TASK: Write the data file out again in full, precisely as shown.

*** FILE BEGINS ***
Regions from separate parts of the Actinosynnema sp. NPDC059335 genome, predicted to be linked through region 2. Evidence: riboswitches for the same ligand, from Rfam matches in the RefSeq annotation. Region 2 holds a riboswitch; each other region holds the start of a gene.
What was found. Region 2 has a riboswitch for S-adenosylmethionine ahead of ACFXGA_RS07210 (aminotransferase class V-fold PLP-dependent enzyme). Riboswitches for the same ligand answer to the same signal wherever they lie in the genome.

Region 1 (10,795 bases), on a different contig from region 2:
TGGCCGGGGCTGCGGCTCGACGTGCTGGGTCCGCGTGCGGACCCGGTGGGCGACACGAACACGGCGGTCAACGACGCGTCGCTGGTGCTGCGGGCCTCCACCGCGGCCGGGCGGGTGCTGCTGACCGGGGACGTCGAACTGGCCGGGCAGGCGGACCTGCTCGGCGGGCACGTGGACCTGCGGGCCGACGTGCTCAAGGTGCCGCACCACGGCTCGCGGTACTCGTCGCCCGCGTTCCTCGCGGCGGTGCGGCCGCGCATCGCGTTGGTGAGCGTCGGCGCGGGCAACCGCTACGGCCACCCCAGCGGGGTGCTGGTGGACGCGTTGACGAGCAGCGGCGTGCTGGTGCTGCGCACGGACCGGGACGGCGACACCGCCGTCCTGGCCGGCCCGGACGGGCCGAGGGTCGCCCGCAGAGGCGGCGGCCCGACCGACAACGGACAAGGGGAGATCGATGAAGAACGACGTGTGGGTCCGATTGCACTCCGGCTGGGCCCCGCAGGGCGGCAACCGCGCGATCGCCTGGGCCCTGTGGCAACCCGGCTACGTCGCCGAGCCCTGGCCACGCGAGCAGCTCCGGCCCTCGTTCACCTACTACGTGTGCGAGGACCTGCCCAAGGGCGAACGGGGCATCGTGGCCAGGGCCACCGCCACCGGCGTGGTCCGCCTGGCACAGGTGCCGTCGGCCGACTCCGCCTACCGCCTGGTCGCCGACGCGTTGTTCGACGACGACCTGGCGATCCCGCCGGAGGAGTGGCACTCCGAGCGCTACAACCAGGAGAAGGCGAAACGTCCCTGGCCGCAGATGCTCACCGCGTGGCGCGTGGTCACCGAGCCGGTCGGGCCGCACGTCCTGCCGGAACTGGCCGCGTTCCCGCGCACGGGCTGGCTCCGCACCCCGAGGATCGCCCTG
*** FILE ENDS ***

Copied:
Regions from separate parts of the Actinosynnema sp. NPDC059335 genome, predicted to be linked through region 2. Evidence: riboswitches for the same ligand, from Rfam matches in the RefSeq annotation. Region 2 holds a riboswitch; each other region holds the start of a gene.
What was found. Region 2 has a riboswitch for S-adenosylmethionine ahead of ACFXGA_RS07210 (aminotransferase class V-fold PLP-dependent enzyme). Riboswitches for the same ligand answer to the same signal wherever they lie in the genome.

Region 1 (10,795 bases), on a different contig from region 2:
TGGCCGGGGCTGCGGCTCGACGTGCTGGGTCCGCGTGCGGACCCGGTGGGCGACACGAACACGGCGGTCAACGACGCGTCGCTGGTGCTGCGGGCCTCCACCGCGGCCGGGCGGGTGCTGCTGACCGGGGACGTCGAACTGGCCGGGCAGGCGGACCTGCTCGGCGGGCACGTGGACCTGCGGGCCGACGTGCTCAAGGTGCCGCACCACGGCTCGCGGTACTCGTCGCCCGCGTTCCTCGCGGCGGTGCGGCCGCGCATCGCGTTGGTGAGCGTCGGCGCGGGCAACCGCTACGGCCACCCCAGCGGGGTGCTGGTGGACGCGTTGACGAGCAGCGGCGTGCTGGTGCTGCGCACGGACCGGGACGGCGACACCGCCGTCCTGGCCGGCCCGGACGGGCCGAGGGTCGCCCGCAGAGGCGGCGGCCCGACCGACAACGGACAAGGGGAGATCGATGAAGAACGACGTGTGGGTCCGATTGCACTCCGGCTGGGCCCCGCAGGGCGGCAACCGCGCGATCGCCTGGGCCCTGTGGCAACCCGGCTACGTCGCCGAGCCCTGGCCACGCGAGCAGCTCCGGCCCTCGTTCACCTACTACGTGTGCGAGGACCTGCCCAAGGGCGAACGGGGCATCGTGGCCAGGGCCACCGCCACCGGCGTGGTCCGCCTGGCACAGGTGCCGTCGGCCGACTCCGCCTACCGCCTGGTCGCCGACGCGTTGTTCGACGACGACCTGGCGATCCCGCCGGAGGAGTGGCACTCCGAGCGCTACAACCAGGAGAAGGCGAAACGTCCCTGGCCGCAGATGCTCACCGCGTGGCGCGTGGTCACCGAGCCGGTCGGGCCGCACGTCCTGCCGGAACTGGCCGCGTTCCCGCGCACGGGCTGGCTCCGCACCCCGAGGATCGCCCTG